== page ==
01 October 2002
Imaging systems security sensor making waves
Menlo Park, Calif. - Think about a sensor technology that rapidly identifies hidden weapons, explosives, and other contraband-even plastic, ceramic, and other nonmetallic weapons-through clothing.
The holographic imaging system is distinctly different from current surveillance systems that rely on metal detectors, X-ray imaging, and in some cases strip searches.
Metal detectors cannot screen for plastic or ceramic weapons, plastic explosives, or other nonmetallic contraband, while X-ray imaging subjects people to potentially harmful ionizing radiation.
"We believe that the imaging system has enormous potential for use in screening people at points of entry to mass transit systems, including airports, subways, and trains; border crossings; government installations such as courtrooms, military bases, prisons, embassies, and office buildings; crowded public places such as sports arenas, concert halls, and museums; and commercial buildings," said Mike Lyons, SafeView chairman.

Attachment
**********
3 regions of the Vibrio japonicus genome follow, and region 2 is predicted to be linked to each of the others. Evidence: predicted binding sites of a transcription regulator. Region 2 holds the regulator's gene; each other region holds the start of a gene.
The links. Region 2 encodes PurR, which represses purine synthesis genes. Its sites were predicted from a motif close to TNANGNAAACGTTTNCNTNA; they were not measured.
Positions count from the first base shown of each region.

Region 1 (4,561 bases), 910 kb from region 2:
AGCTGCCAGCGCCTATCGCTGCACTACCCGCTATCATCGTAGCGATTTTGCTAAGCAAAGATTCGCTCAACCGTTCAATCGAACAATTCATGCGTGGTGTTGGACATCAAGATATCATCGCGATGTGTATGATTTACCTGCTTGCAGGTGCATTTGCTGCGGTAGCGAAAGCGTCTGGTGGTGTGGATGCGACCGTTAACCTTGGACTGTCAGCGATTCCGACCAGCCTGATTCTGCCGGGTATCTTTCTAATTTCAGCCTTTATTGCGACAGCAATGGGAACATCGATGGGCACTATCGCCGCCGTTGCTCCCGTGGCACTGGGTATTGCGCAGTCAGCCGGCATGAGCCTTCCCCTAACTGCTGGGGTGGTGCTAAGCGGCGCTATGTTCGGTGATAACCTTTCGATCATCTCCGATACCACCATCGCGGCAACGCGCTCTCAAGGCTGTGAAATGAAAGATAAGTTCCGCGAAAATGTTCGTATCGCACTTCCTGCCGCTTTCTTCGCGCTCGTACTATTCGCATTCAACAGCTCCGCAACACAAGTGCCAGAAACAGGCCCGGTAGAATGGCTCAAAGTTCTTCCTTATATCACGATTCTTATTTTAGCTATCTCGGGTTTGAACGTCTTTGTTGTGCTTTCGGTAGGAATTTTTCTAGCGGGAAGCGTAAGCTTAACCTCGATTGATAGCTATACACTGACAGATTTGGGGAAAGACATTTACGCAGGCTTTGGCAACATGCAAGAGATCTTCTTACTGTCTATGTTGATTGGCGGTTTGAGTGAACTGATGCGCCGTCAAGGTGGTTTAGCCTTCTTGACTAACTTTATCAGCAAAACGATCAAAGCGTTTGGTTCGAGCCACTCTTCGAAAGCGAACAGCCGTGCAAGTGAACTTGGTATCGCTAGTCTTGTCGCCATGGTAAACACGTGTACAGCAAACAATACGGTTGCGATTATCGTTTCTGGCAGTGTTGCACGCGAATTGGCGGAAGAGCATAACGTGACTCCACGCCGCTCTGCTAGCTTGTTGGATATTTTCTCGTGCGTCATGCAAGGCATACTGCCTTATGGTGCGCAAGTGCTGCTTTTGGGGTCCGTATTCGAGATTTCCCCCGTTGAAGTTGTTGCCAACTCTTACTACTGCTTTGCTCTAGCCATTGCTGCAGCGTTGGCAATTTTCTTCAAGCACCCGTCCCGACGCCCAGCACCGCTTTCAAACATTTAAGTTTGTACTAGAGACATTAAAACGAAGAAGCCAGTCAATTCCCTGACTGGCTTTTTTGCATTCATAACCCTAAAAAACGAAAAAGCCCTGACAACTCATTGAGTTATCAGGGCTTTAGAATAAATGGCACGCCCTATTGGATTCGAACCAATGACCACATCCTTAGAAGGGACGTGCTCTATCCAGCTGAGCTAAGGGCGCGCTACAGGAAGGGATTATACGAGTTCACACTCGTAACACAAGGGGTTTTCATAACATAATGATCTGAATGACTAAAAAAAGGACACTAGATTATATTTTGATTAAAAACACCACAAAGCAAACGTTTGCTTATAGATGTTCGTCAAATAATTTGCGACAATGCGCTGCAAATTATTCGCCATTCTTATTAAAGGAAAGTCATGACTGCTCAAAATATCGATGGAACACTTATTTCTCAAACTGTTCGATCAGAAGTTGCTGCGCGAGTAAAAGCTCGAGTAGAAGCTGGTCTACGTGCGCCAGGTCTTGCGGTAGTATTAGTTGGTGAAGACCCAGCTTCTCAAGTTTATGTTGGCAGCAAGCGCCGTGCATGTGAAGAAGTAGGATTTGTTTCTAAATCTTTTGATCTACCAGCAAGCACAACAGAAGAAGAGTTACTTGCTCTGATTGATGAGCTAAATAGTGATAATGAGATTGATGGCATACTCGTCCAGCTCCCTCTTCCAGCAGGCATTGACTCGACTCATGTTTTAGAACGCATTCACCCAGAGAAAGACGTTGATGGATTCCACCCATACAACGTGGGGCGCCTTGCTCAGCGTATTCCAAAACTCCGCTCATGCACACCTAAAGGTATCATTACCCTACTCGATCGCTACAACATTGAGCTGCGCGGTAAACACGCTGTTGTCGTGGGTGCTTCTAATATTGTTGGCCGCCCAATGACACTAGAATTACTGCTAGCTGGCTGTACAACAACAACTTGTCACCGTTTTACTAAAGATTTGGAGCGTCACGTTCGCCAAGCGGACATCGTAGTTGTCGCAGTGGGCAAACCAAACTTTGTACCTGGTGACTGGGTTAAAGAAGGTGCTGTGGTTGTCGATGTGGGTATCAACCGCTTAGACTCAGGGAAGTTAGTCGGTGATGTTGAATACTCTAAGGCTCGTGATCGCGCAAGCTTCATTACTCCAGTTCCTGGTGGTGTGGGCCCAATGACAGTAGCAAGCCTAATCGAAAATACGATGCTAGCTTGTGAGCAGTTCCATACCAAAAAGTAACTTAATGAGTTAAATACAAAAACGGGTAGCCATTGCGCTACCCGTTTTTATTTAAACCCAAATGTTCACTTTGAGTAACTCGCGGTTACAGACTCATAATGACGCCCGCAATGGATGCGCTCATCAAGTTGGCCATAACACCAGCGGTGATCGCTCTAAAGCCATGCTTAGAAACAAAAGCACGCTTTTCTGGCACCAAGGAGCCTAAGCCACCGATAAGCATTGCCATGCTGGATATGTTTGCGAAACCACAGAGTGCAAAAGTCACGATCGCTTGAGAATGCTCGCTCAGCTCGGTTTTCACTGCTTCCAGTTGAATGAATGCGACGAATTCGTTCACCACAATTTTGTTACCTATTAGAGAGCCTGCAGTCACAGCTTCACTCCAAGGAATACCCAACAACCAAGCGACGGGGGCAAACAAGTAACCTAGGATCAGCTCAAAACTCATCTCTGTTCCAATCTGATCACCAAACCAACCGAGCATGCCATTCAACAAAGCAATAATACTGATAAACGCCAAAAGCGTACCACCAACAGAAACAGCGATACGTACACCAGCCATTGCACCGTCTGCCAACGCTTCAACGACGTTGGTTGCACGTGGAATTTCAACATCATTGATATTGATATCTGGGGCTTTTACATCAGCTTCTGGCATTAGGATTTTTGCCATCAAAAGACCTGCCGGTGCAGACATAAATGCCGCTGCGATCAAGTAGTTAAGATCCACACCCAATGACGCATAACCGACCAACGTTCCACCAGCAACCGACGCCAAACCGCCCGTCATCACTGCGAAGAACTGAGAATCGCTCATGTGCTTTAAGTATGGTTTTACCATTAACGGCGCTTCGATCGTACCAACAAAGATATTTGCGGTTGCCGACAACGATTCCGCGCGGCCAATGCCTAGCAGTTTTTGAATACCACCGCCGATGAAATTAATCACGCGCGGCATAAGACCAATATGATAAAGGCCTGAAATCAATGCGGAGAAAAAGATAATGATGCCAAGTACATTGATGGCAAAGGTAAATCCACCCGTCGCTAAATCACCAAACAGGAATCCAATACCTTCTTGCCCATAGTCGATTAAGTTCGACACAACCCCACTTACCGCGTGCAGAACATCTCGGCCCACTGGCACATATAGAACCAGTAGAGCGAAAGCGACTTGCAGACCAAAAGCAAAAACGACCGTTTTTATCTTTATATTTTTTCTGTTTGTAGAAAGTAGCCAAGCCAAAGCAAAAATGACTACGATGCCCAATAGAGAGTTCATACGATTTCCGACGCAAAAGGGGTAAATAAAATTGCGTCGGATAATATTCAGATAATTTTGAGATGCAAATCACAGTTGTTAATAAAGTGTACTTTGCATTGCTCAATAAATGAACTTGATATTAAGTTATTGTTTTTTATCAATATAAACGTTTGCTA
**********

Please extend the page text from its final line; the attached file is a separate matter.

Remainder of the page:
SafeView licensed the technology developed by the Department of Energy's (DOE's) Pacific Northwest National Laboratory (PNNL) for the Federal Aviation Administration to scan airline passengers as they pass through airport security checkpoints.
PNNL is operated for the DOE by Columbus, Ohio-based Battelle, which inked a deal to license the technology to SafeView, based in Menlo Park.
"While the technology was developed to identify dangerous objects or contraband that people might bring into a facility, we believe it also could be used to protect against theft by identifying concealed items that people might try to remove from facilities, ranging from museums to nuclear plants," added Doug McMakin, a PNNL engineer who was a principal developer of the technology.
Looking much like a conventional metal detector, the system projects ultrahigh-frequency, low-powered radio waves onto the front and back of the scanned person. These waves, known as millimeter or centimeter waves because they have wavelengths of about 1 centimeter, penetrate clothing and bounce off the person and any items being carried.
A sensor array captures the reflected waves and sends the information to a high-speed image processing computer. The computer analyzes the information and produces a high-resolution, three-dimensional image from the signals that allows an operator to screen for suspicious materials.
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